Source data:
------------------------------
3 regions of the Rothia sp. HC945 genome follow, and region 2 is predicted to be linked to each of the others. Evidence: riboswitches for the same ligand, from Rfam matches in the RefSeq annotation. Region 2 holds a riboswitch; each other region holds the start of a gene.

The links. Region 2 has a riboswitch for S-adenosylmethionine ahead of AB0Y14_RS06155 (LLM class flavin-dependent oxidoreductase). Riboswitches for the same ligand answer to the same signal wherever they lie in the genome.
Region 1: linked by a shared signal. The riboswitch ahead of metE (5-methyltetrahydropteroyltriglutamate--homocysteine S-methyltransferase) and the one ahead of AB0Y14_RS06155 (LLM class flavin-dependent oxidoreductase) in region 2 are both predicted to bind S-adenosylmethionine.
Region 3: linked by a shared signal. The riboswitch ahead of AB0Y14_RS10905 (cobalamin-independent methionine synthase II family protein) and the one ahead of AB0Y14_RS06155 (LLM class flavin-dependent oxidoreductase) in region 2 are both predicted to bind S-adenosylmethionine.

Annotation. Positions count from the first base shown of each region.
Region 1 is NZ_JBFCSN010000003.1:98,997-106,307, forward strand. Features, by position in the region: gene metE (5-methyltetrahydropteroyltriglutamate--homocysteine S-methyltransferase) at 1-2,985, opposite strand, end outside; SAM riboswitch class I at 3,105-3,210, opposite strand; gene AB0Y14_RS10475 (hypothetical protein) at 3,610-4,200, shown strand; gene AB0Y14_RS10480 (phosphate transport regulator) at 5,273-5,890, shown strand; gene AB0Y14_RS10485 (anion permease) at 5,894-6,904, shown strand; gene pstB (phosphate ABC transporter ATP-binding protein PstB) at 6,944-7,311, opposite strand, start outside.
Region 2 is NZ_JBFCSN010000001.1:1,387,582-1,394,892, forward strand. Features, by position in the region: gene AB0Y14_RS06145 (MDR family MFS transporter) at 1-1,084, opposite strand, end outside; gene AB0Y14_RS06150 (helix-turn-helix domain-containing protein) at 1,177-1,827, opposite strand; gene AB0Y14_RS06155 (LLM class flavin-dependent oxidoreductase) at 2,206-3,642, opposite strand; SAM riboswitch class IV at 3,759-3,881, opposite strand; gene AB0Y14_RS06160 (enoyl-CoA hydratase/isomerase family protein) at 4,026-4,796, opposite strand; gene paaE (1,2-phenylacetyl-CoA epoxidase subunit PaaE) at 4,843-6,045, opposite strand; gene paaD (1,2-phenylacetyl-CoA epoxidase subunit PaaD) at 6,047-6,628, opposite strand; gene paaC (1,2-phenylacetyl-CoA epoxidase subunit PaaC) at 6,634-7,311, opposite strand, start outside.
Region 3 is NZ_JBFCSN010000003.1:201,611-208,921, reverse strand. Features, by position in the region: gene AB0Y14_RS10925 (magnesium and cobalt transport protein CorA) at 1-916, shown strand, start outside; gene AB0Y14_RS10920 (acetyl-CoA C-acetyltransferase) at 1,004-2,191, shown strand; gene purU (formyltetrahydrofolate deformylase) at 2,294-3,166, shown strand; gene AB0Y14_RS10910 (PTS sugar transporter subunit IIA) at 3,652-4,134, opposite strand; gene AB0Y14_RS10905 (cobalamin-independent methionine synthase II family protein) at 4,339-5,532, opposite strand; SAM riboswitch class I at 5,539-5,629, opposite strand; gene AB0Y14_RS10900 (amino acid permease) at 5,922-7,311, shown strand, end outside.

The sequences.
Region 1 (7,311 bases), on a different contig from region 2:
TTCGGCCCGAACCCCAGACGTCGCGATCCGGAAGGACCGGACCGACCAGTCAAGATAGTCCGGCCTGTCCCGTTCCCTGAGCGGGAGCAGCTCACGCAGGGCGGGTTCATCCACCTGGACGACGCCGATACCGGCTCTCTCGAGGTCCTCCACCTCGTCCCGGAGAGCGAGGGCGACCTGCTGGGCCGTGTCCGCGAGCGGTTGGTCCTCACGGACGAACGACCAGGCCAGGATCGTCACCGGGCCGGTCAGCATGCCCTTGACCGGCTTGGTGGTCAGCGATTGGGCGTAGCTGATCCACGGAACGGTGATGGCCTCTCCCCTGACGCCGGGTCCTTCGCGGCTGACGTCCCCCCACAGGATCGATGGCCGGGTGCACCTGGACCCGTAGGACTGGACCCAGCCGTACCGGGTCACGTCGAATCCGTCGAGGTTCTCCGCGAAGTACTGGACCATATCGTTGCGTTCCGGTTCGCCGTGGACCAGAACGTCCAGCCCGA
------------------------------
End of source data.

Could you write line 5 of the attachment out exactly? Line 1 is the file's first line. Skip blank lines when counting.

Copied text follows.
Annotation. Positions count from the first base shown of each region.